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Composite Materials

In most engineering applications, a combination of strength, lightness, stiffness, high temperature stability, corrosion resistance, high hardness, adequate wear resistance and perhaps a multitude of other properties are required which can not be met by a single monolithic material.

One way of keeping up with such demand is to introduce new materials by combining the existing materials to fabricate a new class of advanced materials, the so-called ”Composites”. Obviously, such combination is directly dependent on the end use of the fabricated material, which may be interpreted as tailoring the new materials to meet the requirements in its strictest meaning.

According to our mission as an industry-oriented research group, the selected research topics have immediate industrial applications. The topics are broadly classified in the following groups:

  • Fabrication techniques, new innovative routes
  • Novel Metal Matrix Composites
  • Intermetallic Matrix Composites

The fabrication route is dependent on the matrix and the reinforcement, such as solid matrix-solid reinforcement (diffusion bonding and powder metallurgy), liquid or partially liquid matrix with solid reinforcement (squeeze casting, die casting, rheocasting, and vacuum casting), vapour matrix and solid reinforcement (deposition techniques including sputtering, ion implantation, and chemical and physical vapour deposition, etc) and insitu synthesising where the matrix (molten or powder preform) is exposed to reactive gases or metals to form the reinforcement.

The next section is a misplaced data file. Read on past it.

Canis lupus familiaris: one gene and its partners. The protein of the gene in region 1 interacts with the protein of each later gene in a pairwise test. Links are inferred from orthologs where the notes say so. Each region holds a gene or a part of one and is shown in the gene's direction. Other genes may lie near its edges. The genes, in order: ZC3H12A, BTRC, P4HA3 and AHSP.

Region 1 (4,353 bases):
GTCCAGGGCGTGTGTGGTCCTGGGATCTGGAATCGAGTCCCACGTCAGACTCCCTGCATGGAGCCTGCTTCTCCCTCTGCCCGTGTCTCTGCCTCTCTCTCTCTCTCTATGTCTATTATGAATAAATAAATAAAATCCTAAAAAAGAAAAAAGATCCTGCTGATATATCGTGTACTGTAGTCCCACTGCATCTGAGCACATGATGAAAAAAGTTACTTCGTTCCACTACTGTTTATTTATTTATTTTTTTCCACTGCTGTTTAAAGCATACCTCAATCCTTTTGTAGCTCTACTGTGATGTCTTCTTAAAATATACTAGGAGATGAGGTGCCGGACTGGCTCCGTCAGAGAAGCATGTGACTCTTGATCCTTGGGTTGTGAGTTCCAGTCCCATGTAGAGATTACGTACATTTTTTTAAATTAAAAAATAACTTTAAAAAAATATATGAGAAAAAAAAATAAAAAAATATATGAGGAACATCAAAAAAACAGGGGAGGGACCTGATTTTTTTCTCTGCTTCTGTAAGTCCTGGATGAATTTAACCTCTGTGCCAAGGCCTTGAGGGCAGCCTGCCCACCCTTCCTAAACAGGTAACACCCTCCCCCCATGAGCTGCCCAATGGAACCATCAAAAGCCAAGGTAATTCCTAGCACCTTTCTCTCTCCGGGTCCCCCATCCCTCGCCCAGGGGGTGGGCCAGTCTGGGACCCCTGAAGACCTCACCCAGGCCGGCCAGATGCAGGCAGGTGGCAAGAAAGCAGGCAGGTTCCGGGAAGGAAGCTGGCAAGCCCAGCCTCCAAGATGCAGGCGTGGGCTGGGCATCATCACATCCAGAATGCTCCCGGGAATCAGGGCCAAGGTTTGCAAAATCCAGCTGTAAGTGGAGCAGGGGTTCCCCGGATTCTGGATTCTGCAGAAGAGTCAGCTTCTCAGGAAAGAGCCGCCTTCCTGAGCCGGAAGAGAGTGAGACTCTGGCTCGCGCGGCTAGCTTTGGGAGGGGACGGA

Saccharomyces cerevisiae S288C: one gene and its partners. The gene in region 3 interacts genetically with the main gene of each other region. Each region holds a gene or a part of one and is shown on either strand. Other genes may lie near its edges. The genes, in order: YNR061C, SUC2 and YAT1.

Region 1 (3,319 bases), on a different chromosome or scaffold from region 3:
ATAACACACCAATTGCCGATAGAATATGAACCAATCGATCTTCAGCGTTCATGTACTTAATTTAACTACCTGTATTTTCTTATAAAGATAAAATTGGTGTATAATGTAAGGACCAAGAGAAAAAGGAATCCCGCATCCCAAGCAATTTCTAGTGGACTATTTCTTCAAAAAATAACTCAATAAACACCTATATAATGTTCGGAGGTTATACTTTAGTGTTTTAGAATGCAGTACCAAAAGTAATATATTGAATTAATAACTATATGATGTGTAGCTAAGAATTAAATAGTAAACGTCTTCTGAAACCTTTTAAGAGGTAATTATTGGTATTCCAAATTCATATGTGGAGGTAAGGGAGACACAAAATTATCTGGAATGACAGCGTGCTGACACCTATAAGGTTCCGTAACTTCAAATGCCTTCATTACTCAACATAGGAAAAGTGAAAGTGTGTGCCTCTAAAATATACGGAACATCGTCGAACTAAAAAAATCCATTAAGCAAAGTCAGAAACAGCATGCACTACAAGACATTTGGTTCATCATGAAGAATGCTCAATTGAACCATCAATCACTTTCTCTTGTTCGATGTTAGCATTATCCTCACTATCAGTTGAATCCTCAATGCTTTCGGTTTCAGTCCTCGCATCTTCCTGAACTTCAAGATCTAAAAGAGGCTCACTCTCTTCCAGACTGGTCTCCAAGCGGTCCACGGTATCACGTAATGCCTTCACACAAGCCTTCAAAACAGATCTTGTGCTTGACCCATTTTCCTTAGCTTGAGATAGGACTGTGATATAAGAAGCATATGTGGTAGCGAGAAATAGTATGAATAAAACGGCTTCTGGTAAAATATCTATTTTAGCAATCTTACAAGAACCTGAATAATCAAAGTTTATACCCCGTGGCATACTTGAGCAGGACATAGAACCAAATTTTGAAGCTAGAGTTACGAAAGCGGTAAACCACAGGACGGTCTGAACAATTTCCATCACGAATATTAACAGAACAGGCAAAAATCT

Novel materials such as those containing elements with high cross section for absorbing thermal neutrons such as Cadmium (Cd), Gadolinium (Gd) or boron (B) have attracted nuclear industry for applications such as storage and transportation of radioactive materials.

As for intermetallic matrix composites, they are of particular interest, due to the superior characteristics of the matrix, as given below. It opens a new field in materials selection with intermetallics being employed as structural materials.

  • High creep resistance, especially when reinforced with ceramic fibres
  • Strength at high temperatures
  • High modulus of elasticity
  • High melting temperature
  • Corrosion and oxidation resistance
  • Lower density, when compared with alloy steels and super alloys
  • Economical use of strategic and expensive elements

The followings are samples of research projects carried out by members of AMRG:

  1. Fabrication and Characterisation of Intermetallic Matrix Composites, case study
  2. Al-Ni/Al2O3 Intermetallic Matrix Composites
  3. Iron-based Metal Matrix Composites
  4. Alumina and Silicon Carbide Reinforced Iron-based Metal Matrix Composites.
  5. Part substitution of cobalt powder with aluminum in WC-Co Cermets
  6. Al/B4C, Al/B4C/Ti composite with potential application in waste management in nuclear industry

For more information on specific projects, consult publication list or contact us.

Structures and Materials Group (SMG)
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THE UNIVERSITY OF ADELAIDE
SA 5005 AUSTRALIA

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